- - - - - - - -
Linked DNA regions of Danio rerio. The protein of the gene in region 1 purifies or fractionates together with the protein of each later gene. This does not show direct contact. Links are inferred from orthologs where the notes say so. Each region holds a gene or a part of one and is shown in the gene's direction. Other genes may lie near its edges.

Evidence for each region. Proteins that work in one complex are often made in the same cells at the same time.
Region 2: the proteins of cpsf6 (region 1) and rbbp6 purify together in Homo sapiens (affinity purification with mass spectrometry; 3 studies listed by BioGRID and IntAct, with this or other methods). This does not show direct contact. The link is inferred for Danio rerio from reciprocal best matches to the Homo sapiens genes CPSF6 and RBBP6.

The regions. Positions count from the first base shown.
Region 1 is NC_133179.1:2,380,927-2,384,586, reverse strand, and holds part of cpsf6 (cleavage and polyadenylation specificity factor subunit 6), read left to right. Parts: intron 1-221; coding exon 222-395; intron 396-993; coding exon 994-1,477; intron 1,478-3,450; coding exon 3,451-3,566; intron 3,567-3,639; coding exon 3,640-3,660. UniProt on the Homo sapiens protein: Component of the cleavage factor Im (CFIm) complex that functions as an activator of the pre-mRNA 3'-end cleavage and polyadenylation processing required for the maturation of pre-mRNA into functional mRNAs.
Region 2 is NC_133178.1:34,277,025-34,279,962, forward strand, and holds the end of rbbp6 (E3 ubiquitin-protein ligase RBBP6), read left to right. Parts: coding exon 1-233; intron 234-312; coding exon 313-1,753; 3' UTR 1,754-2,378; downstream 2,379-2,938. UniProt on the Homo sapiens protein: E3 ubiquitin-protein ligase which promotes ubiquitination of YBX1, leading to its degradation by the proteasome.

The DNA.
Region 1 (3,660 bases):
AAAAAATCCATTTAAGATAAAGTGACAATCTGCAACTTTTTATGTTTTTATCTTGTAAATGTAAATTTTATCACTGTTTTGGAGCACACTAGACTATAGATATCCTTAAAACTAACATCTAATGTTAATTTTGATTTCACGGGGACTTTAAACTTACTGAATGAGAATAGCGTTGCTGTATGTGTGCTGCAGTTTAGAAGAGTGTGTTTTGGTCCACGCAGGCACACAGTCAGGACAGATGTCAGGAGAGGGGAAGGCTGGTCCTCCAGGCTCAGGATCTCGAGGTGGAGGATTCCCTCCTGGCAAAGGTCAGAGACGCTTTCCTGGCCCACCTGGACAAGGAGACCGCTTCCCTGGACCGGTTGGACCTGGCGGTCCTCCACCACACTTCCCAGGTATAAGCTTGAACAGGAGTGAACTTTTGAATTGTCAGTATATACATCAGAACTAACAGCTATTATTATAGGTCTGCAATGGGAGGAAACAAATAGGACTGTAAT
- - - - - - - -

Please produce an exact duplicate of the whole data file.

Linked DNA regions of Danio rerio. The protein of the gene in region 1 purifies or fractionates together with the protein of each later gene. This does not show direct contact. Links are inferred from orthologs where the notes say so. Each region holds a gene or a part of one and is shown in the gene's direction. Other genes may lie near its edges.

Evidence for each region. Proteins that work in one complex are often made in the same cells at the same time.
Region 2: the proteins of cpsf6 (region 1) and rbbp6 purify together in Homo sapiens (affinity purification with mass spectrometry; 3 studies listed by BioGRID and IntAct, with this or other methods). This does not show direct contact. The link is inferred for Danio rerio from reciprocal best matches to the Homo sapiens genes CPSF6 and RBBP6.

The regions. Positions count from the first base shown.
Region 1 is NC_133179.1:2,380,927-2,384,586, reverse strand, and holds part of cpsf6 (cleavage and polyadenylation specificity factor subunit 6), read left to right. Parts: intron 1-221; coding exon 222-395; intron 396-993; coding exon 994-1,477; intron 1,478-3,450; coding exon 3,451-3,566; intron 3,567-3,639; coding exon 3,640-3,660. UniProt on the Homo sapiens protein: Component of the cleavage factor Im (CFIm) complex that functions as an activator of the pre-mRNA 3'-end cleavage and polyadenylation processing required for the maturation of pre-mRNA into functional mRNAs.
Region 2 is NC_133178.1:34,277,025-34,279,962, forward strand, and holds the end of rbbp6 (E3 ubiquitin-protein ligase RBBP6), read left to right. Parts: coding exon 1-233; intron 234-312; coding exon 313-1,753; 3' UTR 1,754-2,378; downstream 2,379-2,938. UniProt on the Homo sapiens protein: E3 ubiquitin-protein ligase which promotes ubiquitination of YBX1, leading to its degradation by the proteasome.

The DNA.
Region 1 (3,660 bases):
AAAAAATCCATTTAAGATAAAGTGACAATCTGCAACTTTTTATGTTTTTATCTTGTAAATGTAAATTTTATCACTGTTTTGGAGCACACTAGACTATAGATATCCTTAAAACTAACATCTAATGTTAATTTTGATTTCACGGGGACTTTAAACTTACTGAATGAGAATAGCGTTGCTGTATGTGTGCTGCAGTTTAGAAGAGTGTGTTTTGGTCCACGCAGGCACACAGTCAGGACAGATGTCAGGAGAGGGGAAGGCTGGTCCTCCAGGCTCAGGATCTCGAGGTGGAGGATTCCCTCCTGGCAAAGGTCAGAGACGCTTTCCTGGCCCACCTGGACAAGGAGACCGCTTCCCTGGACCGGTTGGACCTGGCGGTCCTCCACCACACTTCCCAGGTATAAGCTTGAACAGGAGTGAACTTTTGAATTGTCAGTATATACATCAGAACTAACAGCTATTATTATAGGTCTGCAATGGGAGGAAACAAATAGGACTGTAAT